Wednesday, February 16, 2005

California on Spellings' bad list

Well, just when you thought it was safe to say that Sec. Spellings might be a little more flexible than her predecessor, you read this. Look out, California. The wrath of the federal government will soon be at your door. (Run, Utah. Don't walk-- run from this law!)

It seems California didn't fail enough of its schools! They need to fail more, says the federal government. And when they fail, they need more resources to provide tutoring and transportation for students transfering out of the district. But don't ask the federal government for the money. They're really good at mandating things-- let's just say they aren't making "adequate progress" on the funding side of things. Perhaps we should shut down the Department of Education. Have it taken over. Or at least provide tutoring for them. Hell, I'll pay for it.

From the article about California's alarming lack of failure in the LA Times:

The Bush administration is pressing California to toughen its rules for identifying failing school districts — a change that could add 310 school systems to a watch list this year and eventually threaten the jobs of superintendents and school board members throughout the state.

The U.S. Department of Education warned that it could cut off money to the state if California did not change the way it classified struggling districts under the No Child Left Behind Act.

...Leaders of several California school systems said it would be unfair to identify failing districts in the middle of the school year without any notice or time to respond. The district officials wondered where the money would come from to create new programs aimed at improving student test scores.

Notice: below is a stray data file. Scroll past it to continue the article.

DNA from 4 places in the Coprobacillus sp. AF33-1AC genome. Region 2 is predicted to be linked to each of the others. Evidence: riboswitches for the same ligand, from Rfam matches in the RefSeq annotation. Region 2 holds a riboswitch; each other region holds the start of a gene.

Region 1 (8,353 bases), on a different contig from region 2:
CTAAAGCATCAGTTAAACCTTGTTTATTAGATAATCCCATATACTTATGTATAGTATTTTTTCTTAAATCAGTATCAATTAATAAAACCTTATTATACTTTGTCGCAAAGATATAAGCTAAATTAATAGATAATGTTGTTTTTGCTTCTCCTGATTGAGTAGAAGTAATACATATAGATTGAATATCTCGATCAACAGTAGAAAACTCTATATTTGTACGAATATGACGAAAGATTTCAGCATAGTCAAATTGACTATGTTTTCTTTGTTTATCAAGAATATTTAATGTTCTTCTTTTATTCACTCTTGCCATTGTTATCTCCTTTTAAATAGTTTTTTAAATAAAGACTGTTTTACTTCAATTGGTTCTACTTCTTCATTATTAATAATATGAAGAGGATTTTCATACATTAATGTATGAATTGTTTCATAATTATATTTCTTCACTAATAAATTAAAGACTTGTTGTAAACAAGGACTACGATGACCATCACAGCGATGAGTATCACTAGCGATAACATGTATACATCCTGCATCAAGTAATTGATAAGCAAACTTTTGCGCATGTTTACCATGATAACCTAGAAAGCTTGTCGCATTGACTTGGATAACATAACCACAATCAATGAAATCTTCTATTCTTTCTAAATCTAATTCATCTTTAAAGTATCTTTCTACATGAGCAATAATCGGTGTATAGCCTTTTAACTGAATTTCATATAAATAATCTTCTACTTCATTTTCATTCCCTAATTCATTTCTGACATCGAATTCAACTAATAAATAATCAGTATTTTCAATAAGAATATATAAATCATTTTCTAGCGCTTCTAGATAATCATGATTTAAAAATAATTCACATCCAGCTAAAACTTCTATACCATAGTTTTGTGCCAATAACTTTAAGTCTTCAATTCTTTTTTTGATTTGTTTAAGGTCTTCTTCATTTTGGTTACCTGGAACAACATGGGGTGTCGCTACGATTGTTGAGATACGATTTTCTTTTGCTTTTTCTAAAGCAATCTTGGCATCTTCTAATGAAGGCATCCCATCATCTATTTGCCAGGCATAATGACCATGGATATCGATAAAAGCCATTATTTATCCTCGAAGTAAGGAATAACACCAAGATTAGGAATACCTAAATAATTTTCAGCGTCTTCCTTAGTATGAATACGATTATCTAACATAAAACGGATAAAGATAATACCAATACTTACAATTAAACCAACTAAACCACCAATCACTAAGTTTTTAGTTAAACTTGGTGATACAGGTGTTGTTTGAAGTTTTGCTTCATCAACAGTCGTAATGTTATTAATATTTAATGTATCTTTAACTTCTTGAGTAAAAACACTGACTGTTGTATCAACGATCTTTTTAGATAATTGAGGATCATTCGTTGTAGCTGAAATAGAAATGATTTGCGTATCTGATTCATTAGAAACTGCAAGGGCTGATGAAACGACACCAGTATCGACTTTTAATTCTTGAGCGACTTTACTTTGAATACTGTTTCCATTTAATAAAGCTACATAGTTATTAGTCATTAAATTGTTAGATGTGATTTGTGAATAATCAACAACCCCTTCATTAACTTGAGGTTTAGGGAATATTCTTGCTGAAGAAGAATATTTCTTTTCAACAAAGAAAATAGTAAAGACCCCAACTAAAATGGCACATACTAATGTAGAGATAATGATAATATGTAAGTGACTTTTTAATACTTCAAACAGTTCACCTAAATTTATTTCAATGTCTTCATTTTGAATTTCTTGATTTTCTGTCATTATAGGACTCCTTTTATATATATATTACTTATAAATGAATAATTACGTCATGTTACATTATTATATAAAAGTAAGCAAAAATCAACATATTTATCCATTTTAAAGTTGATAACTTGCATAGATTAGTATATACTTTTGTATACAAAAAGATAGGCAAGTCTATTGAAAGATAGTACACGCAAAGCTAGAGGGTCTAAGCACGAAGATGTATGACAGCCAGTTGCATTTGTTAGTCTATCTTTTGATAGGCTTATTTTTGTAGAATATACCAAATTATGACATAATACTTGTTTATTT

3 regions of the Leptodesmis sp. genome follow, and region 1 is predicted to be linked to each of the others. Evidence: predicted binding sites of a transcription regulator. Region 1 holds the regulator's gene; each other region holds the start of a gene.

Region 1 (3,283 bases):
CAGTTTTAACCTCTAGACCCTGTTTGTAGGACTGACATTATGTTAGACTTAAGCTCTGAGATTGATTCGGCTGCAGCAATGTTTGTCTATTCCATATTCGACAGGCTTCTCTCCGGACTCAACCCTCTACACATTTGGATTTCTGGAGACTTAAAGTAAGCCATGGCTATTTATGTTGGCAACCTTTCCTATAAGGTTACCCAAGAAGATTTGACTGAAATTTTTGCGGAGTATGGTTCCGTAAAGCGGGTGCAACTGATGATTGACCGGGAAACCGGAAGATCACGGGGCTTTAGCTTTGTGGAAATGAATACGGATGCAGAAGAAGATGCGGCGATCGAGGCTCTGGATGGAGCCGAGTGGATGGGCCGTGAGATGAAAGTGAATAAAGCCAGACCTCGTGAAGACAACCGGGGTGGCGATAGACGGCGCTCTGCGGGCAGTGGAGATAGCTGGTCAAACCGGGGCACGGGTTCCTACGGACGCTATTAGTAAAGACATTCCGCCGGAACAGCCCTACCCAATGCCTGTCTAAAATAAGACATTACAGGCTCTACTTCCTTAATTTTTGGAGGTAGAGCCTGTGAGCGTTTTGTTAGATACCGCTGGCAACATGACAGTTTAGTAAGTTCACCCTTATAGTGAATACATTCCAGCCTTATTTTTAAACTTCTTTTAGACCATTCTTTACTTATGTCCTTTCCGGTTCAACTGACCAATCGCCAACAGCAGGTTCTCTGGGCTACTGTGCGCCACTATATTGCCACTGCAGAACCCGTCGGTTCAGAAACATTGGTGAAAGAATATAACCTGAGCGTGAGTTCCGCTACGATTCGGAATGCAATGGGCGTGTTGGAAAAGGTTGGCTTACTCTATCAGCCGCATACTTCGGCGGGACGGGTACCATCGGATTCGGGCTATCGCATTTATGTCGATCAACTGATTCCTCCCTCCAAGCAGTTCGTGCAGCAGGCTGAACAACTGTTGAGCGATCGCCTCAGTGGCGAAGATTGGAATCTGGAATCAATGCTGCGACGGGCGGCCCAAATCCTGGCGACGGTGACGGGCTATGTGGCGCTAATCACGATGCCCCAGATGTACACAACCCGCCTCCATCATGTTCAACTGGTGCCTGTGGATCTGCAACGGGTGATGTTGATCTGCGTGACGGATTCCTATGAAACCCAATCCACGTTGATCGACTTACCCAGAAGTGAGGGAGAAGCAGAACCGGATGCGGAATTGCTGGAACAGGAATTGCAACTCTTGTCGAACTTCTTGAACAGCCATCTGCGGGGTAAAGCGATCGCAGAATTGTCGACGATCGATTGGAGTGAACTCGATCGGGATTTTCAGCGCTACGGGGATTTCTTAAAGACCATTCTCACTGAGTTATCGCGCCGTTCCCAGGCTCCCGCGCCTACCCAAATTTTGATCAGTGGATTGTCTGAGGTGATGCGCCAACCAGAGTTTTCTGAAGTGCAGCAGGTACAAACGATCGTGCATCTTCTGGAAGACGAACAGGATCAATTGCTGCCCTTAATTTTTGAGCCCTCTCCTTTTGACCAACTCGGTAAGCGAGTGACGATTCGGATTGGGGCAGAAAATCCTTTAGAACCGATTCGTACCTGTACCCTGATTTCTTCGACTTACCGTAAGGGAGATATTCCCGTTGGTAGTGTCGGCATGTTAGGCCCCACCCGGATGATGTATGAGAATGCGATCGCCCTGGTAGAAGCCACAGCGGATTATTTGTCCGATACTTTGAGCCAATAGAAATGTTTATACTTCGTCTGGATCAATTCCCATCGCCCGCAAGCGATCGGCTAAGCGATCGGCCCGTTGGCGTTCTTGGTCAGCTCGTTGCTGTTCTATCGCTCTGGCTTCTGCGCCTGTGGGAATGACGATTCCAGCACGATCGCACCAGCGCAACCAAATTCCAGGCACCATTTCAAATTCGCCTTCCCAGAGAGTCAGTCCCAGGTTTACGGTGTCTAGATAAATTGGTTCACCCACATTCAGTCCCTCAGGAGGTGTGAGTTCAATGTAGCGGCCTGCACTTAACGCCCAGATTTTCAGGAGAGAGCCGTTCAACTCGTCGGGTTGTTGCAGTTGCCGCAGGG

"The entire notion of how No Child Left Behind has been enacted is very narrow, very myopic and very draconian," said Santa Monica-Malibu Unified Supt. John Deasy. "It sets up a very negative dynamic for schools that have successfully shown they can raise achievement over time."


We're all wondering where the money will come from. And while supporters of No Child Left Behind pooh-pooh these critiques as nothing more than excuses, there is no doubt that the cost of education is rising significantly. If the Administration is going to insist on compliance, they must provide the resources to make it possible. So far, they -- not the schools -- are failing.

1 Comments:

Blogger EdWonk said...

I teach down here in rural south-eastern California. Things are awful, and getting worse. All our classes are at 35 students.

It seems that all this extra funding doesn't reach the classroom.

And the goal-posts keep getting set back every year. (When we get close to scoring.)

10:29 AM  

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